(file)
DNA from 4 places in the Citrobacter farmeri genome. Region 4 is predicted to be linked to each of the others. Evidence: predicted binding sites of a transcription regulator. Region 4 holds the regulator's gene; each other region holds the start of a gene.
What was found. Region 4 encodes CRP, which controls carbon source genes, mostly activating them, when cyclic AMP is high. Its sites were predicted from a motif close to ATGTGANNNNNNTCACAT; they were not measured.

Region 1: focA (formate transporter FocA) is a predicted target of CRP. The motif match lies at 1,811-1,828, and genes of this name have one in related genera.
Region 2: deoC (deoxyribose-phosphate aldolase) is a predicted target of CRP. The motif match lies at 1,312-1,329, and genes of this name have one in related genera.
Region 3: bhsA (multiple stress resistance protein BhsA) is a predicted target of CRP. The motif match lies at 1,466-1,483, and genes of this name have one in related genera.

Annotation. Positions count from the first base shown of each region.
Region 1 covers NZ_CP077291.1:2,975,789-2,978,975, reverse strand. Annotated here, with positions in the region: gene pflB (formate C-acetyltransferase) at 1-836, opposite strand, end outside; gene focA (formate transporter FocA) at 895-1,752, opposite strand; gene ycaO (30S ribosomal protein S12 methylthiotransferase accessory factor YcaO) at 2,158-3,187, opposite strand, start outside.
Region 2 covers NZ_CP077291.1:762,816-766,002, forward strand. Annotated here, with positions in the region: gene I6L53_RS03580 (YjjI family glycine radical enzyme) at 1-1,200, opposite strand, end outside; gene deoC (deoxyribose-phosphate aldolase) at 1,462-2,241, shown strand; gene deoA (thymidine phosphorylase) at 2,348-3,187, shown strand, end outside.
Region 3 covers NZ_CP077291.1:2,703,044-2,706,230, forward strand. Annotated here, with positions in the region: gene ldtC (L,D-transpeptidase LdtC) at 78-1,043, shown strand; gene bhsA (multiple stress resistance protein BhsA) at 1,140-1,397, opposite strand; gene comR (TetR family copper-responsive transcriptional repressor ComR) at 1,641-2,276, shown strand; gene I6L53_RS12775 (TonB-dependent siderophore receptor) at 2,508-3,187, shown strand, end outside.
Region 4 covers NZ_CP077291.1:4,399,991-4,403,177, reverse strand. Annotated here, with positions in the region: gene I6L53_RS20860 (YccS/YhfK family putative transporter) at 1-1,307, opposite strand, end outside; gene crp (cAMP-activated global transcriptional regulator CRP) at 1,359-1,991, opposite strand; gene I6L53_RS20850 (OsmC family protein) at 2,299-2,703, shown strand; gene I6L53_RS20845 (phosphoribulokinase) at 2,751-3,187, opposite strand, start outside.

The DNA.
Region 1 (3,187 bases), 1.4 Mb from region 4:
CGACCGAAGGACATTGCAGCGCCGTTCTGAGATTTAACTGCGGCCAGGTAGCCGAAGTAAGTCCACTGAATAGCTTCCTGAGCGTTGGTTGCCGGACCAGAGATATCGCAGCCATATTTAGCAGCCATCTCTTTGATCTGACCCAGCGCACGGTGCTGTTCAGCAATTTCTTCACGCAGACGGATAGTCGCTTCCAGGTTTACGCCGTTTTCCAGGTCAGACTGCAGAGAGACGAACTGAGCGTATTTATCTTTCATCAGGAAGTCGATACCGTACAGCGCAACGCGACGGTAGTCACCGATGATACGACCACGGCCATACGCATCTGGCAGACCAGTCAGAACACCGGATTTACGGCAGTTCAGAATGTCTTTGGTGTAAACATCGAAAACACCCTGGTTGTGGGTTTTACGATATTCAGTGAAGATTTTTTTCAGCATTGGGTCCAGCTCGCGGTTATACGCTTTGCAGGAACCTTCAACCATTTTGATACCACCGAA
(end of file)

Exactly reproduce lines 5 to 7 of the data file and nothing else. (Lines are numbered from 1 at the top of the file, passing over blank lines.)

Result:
Region 3: bhsA (multiple stress resistance protein BhsA) is a predicted target of CRP. The motif match lies at 1,466-1,483, and genes of this name have one in related genera.

Annotation. Positions count from the first base shown of each region.
Region 1 covers NZ_CP077291.1:2,975,789-2,978,975, reverse strand. Annotated here, with positions in the region: gene pflB (formate C-acetyltransferase) at 1-836, opposite strand, end outside; gene focA (formate transporter FocA) at 895-1,752, opposite strand; gene ycaO (30S ribosomal protein S12 methylthiotransferase accessory factor YcaO) at 2,158-3,187, opposite strand, start outside.